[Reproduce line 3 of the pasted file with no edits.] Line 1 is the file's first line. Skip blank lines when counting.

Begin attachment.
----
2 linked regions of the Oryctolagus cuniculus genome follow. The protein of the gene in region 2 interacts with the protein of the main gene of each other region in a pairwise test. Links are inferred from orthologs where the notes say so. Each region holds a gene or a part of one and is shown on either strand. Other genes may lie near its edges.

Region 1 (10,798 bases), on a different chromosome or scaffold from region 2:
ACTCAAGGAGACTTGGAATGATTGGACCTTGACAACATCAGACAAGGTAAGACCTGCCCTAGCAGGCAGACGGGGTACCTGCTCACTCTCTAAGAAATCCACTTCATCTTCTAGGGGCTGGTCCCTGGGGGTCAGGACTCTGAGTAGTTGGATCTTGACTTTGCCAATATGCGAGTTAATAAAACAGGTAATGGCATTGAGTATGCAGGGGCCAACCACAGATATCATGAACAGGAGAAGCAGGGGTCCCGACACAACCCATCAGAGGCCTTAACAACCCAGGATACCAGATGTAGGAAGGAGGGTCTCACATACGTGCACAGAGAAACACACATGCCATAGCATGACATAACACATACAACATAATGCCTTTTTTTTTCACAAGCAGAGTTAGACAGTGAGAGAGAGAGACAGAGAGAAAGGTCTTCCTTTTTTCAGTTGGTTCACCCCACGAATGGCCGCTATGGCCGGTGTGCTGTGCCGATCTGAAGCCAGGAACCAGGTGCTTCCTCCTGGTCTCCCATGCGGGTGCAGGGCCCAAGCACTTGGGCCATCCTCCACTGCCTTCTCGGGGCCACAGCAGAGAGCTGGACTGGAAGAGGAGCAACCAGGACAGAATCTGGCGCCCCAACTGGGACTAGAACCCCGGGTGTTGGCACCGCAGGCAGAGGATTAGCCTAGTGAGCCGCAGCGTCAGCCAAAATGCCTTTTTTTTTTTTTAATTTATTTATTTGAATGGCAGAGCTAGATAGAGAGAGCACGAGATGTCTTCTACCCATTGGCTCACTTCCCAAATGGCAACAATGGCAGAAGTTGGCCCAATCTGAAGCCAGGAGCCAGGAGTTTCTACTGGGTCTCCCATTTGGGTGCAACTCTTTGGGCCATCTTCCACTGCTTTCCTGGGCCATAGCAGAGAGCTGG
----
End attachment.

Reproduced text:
ACTCAAGGAGACTTGGAATGATTGGACCTTGACAACATCAGACAAGGTAAGACCTGCCCTAGCAGGCAGACGGGGTACCTGCTCACTCTCTAAGAAATCCACTTCATCTTCTAGGGGCTGGTCCCTGGGGGTCAGGACTCTGAGTAGTTGGATCTTGACTTTGCCAATATGCGAGTTAATAAAACAGGTAATGGCATTGAGTATGCAGGGGCCAACCACAGATATCATGAACAGGAGAAGCAGGGGTCCCGACACAACCCATCAGAGGCCTTAACAACCCAGGATACCAGATGTAGGAAGGAGGGTCTCACATACGTGCACAGAGAAACACACATGCCATAGCATGACATAACACATACAACATAATGCCTTTTTTTTTCACAAGCAGAGTTAGACAGTGAGAGAGAGAGACAGAGAGAAAGGTCTTCCTTTTTTCAGTTGGTTCACCCCACGAATGGCCGCTATGGCCGGTGTGCTGTGCCGATCTGAAGCCAGGAACCAGGTGCTTCCTCCTGGTCTCCCATGCGGGTGCAGGGCCCAAGCACTTGGGCCATCCTCCACTGCCTTCTCGGGGCCACAGCAGAGAGCTGGACTGGAAGAGGAGCAACCAGGACAGAATCTGGCGCCCCAACTGGGACTAGAACCCCGGGTGTTGGCACCGCAGGCAGAGGATTAGCCTAGTGAGCCGCAGCGTCAGCCAAAATGCCTTTTTTTTTTTTTAATTTATTTATTTGAATGGCAGAGCTAGATAGAGAGAGCACGAGATGTCTTCTACCCATTGGCTCACTTCCCAAATGGCAACAATGGCAGAAGTTGGCCCAATCTGAAGCCAGGAGCCAGGAGTTTCTACTGGGTCTCCCATTTGGGTGCAACTCTTTGGGCCATCTTCCACTGCTTTCCTGGGCCATAGCAGAGAGCTGG